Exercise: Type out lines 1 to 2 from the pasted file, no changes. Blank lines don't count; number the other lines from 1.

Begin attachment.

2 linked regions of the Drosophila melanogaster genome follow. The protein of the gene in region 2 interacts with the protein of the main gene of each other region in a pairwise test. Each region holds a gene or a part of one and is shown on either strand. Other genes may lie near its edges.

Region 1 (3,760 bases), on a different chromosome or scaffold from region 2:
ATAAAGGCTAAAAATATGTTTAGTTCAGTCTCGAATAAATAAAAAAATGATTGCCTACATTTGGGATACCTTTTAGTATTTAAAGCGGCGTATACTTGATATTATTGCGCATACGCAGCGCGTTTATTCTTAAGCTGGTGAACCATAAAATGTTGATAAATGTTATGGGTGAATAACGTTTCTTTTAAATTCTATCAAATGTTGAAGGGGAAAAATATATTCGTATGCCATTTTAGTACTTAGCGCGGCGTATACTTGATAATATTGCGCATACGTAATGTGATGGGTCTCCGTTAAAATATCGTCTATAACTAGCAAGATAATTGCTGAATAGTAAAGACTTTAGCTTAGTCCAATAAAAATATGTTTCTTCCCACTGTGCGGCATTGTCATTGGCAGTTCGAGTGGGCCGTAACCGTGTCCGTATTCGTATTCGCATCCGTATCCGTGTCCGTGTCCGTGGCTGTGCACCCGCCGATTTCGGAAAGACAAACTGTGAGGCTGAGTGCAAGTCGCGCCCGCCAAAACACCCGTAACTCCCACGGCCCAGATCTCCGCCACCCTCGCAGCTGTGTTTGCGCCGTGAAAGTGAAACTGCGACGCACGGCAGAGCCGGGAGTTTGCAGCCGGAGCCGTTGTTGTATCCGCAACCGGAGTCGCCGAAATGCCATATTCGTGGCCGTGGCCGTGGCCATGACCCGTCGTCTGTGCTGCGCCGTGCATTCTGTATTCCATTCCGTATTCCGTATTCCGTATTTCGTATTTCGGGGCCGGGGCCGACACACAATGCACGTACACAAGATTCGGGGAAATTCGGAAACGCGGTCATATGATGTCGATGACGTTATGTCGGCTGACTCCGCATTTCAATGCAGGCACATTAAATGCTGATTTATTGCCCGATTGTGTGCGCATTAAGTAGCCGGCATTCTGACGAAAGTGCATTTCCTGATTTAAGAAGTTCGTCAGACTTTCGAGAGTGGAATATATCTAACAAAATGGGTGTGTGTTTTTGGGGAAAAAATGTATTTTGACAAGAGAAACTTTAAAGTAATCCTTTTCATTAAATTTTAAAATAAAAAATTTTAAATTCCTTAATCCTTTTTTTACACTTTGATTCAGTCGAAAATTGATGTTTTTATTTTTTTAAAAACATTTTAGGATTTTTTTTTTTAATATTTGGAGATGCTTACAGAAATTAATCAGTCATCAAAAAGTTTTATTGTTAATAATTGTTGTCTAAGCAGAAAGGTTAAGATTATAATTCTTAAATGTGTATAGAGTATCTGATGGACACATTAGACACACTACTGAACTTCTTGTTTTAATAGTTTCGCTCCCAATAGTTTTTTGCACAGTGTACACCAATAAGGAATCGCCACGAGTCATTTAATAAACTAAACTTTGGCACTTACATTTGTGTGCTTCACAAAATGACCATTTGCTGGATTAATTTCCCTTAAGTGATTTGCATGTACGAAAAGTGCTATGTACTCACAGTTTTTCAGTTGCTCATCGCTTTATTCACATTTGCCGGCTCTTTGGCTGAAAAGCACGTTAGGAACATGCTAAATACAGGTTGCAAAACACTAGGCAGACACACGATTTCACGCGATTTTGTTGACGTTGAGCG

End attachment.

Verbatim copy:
2 linked regions of the Drosophila melanogaster genome follow. The protein of the gene in region 2 interacts with the protein of the main gene of each other region in a pairwise test. Each region holds a gene or a part of one and is shown on either strand. Other genes may lie near its edges.

Region 1 (3,760 bases), on a different chromosome or scaffold from region 2: